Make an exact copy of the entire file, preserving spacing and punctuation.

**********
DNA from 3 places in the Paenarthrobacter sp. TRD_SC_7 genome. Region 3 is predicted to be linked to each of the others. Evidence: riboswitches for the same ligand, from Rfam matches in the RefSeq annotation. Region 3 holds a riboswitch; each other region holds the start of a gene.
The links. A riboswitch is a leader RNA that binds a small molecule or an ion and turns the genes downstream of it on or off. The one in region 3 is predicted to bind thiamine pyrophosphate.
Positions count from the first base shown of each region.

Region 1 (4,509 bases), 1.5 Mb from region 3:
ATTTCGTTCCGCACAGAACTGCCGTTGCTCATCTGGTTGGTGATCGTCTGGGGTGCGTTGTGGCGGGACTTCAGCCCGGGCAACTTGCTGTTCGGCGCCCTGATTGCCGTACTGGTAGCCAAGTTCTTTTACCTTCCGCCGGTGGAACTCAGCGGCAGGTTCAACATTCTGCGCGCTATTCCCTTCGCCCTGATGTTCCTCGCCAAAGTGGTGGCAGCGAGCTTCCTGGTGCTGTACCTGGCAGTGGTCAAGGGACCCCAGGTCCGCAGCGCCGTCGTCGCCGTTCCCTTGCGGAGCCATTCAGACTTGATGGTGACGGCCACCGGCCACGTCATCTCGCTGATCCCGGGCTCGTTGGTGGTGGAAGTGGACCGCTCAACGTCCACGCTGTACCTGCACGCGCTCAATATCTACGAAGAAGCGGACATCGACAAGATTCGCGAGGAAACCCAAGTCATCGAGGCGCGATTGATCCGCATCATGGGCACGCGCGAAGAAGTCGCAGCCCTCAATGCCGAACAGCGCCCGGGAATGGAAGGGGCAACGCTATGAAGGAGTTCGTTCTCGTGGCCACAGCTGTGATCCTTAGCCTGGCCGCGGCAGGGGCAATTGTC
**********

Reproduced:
DNA from 3 places in the Paenarthrobacter sp. TRD_SC_7 genome. Region 3 is predicted to be linked to each of the others. Evidence: riboswitches for the same ligand, from Rfam matches in the RefSeq annotation. Region 3 holds a riboswitch; each other region holds the start of a gene.
The links. A riboswitch is a leader RNA that binds a small molecule or an ion and turns the genes downstream of it on or off. The one in region 3 is predicted to bind thiamine pyrophosphate.
Positions count from the first base shown of each region.

Region 1 (4,509 bases), 1.5 Mb from region 3:
ATTTCGTTCCGCACAGAACTGCCGTTGCTCATCTGGTTGGTGATCGTCTGGGGTGCGTTGTGGCGGGACTTCAGCCCGGGCAACTTGCTGTTCGGCGCCCTGATTGCCGTACTGGTAGCCAAGTTCTTTTACCTTCCGCCGGTGGAACTCAGCGGCAGGTTCAACATTCTGCGCGCTATTCCCTTCGCCCTGATGTTCCTCGCCAAAGTGGTGGCAGCGAGCTTCCTGGTGCTGTACCTGGCAGTGGTCAAGGGACCCCAGGTCCGCAGCGCCGTCGTCGCCGTTCCCTTGCGGAGCCATTCAGACTTGATGGTGACGGCCACCGGCCACGTCATCTCGCTGATCCCGGGCTCGTTGGTGGTGGAAGTGGACCGCTCAACGTCCACGCTGTACCTGCACGCGCTCAATATCTACGAAGAAGCGGACATCGACAAGATTCGCGAGGAAACCCAAGTCATCGAGGCGCGATTGATCCGCATCATGGGCACGCGCGAAGAAGTCGCAGCCCTCAATGCCGAACAGCGCCCGGGAATGGAAGGGGCAACGCTATGAAGGAGTTCGTTCTCGTGGCCACAGCTGTGATCCTTAGCCTGGCCGCGGCAGGGGCAATTGTC